Hungarian Goulash

Hungarian GoulashGoulash must be Hungarian for stew, because that’s basically what a goulash is. It’s a great beef stew with a slightly different twist. Most goulash recipes call for stew beef, onions, garlic and paprika. Beyond that there are many variations. The following recipe is my favorite, and I’ve offered some notes concerning variations at the end.


2 lbs. beef, such as boneless chuck roast, flank steak, stew meat or other large hunk of cow
black pepper
olive oil
one to two large onions – very coarsely chopped
8 cloves of garlic – larger cloves cut in half
8 oz. mushrooms – I prefer Baby Bellas
1-1/2 cups beef broth (or Better than Bullion dissolved in water)
1/2 cup sweet red wine
1/4 cup sweet paprika (NOT the hot variety!)
1 Tablespoon sugar


Cut beef into cubes, approximately 1-1/2 to 2 inches. Regardless of the size you choose, make sure all cubes are as close as possible to the same size.

Sprinkle beef generously with black pepper, then toss with flour to coat.

On medium heat, add 1 Tablespoon of olive oil to a large pan or Dutch oven and swirl to coat. Brown beef on at least four sides to create a good sear. Leave LOTS of room between cubes when sauteing  or you won’t get a nice sear. Instead the beef will just look gray and lifeless. Do this in as many batches as required, removing seared beef to a bowl.

Once all beef has been removed from pan, add another Tablespoon of oil and saute the garlic and onions until the onions are limp but not browned. Remove to bowl.

Add another Tablespoon of oil and saute mushrooms just until they begin to release their liquid.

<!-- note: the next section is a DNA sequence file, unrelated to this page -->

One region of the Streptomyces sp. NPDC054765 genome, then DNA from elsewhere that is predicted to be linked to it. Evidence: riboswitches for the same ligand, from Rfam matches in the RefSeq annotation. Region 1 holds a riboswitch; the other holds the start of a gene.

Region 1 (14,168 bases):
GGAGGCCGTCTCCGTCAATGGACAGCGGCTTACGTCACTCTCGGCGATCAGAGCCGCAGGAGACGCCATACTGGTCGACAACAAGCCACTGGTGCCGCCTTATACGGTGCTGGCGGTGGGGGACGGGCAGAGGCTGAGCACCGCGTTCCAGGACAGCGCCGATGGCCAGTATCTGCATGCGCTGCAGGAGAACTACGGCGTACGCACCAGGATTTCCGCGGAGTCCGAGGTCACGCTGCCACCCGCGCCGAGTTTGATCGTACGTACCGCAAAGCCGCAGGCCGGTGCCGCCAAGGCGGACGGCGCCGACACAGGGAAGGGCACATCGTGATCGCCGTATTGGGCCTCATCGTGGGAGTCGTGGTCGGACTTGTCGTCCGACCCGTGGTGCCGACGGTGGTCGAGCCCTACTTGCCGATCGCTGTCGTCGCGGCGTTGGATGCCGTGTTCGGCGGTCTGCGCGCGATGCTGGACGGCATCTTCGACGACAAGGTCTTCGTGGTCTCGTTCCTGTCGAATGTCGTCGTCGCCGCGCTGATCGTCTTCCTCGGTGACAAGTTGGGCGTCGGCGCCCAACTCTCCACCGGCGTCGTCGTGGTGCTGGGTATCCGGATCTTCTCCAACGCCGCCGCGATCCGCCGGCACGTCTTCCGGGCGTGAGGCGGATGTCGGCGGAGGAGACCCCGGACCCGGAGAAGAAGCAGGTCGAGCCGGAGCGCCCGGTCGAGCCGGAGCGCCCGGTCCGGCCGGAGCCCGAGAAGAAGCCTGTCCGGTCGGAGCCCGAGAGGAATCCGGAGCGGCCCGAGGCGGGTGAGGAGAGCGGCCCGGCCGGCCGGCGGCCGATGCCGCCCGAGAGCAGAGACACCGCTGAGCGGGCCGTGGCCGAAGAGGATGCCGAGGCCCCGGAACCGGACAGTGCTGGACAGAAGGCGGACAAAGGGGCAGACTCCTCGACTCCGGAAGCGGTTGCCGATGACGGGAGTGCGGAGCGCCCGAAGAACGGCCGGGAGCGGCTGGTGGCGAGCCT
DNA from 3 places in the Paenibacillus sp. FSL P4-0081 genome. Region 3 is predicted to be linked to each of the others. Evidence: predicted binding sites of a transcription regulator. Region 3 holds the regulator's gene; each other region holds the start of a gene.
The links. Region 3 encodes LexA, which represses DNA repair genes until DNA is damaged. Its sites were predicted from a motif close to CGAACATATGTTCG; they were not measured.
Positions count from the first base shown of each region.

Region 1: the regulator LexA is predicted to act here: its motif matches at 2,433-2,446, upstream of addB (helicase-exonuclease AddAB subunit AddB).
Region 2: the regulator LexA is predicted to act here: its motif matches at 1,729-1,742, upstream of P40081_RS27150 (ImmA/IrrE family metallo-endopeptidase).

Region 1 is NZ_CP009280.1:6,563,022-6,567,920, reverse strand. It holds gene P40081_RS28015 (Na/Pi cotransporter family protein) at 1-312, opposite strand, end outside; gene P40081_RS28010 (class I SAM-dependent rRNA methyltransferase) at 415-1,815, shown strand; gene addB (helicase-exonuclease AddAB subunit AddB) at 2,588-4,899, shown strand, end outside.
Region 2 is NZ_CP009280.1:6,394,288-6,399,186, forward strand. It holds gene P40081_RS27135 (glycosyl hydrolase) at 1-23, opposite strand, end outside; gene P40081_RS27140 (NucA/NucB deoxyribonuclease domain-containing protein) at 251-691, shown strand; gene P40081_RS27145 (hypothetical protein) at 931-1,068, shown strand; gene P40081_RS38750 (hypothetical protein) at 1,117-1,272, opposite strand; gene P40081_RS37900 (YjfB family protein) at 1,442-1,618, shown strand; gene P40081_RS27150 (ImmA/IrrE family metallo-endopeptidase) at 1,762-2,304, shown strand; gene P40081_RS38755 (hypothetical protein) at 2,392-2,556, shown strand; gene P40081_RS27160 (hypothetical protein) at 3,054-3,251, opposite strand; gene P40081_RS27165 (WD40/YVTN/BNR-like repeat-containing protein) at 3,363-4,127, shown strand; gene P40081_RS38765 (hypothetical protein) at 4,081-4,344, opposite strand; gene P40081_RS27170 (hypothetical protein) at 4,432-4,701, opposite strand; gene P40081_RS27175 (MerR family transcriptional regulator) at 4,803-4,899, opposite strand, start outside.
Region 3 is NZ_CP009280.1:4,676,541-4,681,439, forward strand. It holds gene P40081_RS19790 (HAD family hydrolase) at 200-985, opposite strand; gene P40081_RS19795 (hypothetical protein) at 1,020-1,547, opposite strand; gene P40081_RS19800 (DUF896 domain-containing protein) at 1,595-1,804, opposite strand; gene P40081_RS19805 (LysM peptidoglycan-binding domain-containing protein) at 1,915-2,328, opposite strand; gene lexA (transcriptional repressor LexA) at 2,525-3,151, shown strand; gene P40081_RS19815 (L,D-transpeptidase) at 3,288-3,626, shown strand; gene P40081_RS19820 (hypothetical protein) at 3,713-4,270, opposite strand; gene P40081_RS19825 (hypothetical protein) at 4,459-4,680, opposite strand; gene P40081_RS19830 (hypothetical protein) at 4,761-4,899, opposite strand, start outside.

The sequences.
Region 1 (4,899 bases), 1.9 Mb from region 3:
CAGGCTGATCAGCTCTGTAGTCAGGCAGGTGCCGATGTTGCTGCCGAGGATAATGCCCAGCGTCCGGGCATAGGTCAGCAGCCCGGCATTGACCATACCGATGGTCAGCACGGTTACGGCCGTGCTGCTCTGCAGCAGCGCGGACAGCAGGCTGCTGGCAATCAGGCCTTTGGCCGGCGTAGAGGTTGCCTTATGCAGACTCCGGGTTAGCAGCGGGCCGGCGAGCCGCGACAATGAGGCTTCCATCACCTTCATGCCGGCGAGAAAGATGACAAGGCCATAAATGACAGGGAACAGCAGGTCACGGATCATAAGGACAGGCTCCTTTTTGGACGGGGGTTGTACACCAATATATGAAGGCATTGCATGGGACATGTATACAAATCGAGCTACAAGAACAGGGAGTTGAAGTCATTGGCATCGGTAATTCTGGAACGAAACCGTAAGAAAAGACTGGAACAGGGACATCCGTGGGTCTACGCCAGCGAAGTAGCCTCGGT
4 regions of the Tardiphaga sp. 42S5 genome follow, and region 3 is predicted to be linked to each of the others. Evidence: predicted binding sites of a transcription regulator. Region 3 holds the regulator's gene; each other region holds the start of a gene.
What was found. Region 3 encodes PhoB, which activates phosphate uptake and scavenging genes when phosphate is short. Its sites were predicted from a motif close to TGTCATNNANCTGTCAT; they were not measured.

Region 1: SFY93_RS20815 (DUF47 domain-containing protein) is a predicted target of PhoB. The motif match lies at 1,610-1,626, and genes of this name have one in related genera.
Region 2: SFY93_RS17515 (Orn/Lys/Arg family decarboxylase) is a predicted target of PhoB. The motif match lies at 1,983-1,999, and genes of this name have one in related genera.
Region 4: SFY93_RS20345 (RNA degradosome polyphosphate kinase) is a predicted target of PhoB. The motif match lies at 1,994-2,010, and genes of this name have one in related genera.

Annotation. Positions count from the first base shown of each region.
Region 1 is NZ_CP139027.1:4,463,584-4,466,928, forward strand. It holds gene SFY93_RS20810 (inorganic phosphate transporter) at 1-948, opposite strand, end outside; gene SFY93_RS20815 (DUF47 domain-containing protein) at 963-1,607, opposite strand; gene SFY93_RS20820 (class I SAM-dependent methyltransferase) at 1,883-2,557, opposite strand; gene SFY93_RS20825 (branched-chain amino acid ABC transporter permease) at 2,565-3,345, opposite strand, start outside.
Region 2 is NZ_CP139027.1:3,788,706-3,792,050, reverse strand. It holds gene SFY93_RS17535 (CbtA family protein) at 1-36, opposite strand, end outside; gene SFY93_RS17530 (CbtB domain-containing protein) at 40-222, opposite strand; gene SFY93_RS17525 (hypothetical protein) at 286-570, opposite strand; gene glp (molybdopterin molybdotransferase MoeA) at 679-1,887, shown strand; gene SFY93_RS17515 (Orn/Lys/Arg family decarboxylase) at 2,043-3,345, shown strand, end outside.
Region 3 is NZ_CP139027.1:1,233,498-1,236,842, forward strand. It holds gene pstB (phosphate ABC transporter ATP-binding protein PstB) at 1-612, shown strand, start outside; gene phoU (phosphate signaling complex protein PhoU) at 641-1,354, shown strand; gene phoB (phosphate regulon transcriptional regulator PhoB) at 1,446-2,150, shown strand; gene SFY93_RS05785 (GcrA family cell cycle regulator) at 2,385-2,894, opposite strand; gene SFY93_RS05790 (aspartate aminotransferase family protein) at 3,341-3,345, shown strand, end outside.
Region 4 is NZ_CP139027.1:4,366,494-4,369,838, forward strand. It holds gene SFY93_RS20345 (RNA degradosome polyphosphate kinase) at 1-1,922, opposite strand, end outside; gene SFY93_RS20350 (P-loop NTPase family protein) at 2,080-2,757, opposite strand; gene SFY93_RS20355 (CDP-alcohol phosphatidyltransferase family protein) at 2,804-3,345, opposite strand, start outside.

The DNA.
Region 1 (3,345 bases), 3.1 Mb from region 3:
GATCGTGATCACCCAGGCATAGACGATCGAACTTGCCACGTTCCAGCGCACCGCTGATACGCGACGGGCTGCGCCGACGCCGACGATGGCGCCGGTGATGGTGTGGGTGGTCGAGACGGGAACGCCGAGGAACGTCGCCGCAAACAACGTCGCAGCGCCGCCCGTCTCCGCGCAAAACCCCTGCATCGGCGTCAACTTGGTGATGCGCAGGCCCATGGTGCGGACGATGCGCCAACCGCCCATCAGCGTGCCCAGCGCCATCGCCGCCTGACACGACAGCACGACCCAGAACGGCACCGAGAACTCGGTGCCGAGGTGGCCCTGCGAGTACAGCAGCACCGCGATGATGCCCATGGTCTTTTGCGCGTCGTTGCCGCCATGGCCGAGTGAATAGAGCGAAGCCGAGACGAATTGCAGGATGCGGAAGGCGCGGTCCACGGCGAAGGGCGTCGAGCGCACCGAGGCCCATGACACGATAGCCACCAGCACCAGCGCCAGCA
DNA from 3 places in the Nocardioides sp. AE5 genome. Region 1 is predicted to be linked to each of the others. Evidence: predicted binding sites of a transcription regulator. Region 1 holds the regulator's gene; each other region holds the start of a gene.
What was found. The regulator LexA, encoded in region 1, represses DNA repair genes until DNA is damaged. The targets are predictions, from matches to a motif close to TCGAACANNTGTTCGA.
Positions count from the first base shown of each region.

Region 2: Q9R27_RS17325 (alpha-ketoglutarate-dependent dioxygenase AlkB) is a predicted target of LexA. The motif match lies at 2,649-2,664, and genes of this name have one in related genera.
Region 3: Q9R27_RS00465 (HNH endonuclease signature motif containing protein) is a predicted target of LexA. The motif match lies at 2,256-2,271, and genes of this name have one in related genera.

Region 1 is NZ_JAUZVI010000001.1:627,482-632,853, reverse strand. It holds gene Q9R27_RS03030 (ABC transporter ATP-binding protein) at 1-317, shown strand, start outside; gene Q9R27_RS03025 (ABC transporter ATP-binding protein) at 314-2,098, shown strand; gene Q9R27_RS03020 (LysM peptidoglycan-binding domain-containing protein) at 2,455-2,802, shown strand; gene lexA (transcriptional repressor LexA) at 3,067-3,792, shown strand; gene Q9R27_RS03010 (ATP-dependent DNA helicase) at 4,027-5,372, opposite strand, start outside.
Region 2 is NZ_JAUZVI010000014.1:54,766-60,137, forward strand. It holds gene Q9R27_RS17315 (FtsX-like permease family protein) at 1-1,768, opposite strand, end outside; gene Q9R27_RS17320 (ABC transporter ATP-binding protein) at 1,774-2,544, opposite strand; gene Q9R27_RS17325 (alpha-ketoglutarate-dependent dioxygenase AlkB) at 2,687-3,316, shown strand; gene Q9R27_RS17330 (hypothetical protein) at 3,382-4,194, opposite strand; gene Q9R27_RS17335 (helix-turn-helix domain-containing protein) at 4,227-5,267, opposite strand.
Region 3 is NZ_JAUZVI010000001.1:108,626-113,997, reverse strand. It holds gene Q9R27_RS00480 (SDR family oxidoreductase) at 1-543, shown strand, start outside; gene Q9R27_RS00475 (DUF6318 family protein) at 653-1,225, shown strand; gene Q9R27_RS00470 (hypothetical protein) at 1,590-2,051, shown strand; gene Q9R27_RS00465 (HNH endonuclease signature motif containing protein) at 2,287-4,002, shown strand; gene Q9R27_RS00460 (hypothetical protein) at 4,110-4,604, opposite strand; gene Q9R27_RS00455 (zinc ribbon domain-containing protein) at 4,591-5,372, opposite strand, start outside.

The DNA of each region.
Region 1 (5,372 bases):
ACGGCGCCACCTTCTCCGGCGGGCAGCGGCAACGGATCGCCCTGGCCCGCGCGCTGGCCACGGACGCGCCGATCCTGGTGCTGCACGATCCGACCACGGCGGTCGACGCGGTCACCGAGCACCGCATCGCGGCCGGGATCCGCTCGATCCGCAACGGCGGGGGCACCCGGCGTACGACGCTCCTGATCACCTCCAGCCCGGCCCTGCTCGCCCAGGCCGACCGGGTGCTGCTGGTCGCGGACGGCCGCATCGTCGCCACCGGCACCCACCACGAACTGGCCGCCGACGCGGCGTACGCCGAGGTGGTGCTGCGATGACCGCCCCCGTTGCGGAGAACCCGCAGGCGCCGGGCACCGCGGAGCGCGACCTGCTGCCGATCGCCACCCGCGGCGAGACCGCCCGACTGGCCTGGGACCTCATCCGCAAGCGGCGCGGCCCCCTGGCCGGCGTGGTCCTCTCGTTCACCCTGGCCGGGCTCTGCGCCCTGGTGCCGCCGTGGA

Return beef and onions to pan, then add wine and beef broth and stir to blend. Add paprika and sugar and stir to blend.

Let simmer for at least an hour… more if you have time. I like to let mine simmer for at least three hours.

Just before serving, add sour cream and stir to blend.

Serve immediately with buttered noodles. Alternatively, you can add cooked rigatoni to the pan and stir to coat.


1. After you have sauteed the beef, onions, garlic and mushrooms, you can combine everything in a slow cooker. Use the low setting and let it go for as long as you like.

2. For more interesting flavor, add 2 Tablespoons of marjoram and/or caraway seeds.

3. If you omit the wine, increase broth by 1/2 cup.

4. Add 2 to 4 Tablespoons of tomato paste, if desired. Personally I don’t do this, but many do.

5. Some recipes are more “stew-like” in that they omit the sour cream, but add carrots, potatoes and/or parsnips. If unsure, try it both ways, then make your favorite from then on.

6. Yes, the recipe calls for LOTS of garlic and parprika. Don’t skimp! Use it all the first time. If you don’t like it that way, you can use less next time. But I find the bold flavor to be just right!

Try this one out and then leave a comment to tell me how it went. And don’t forget to…

Play with your food!


Did you like this recipe? What recipes would you like to learn? Leave me a comment and tell me your thoughts! (And don’t forget to LIKE this post!) Share it using the tiles below.

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About Lane

Lane Baldwin is a an internationally-acclaimed singer, songwriter, author and food lover. He wasn't trained in France, and he doesn't have his own TV show. He just loves to cook, and loves sharing what he's learned over the years. In his "real life," Lane has toured the world, bringing his special brand of Blues-infused Americana to millions of fans. At home he leads a quiet life filled with good books, good food and good friends.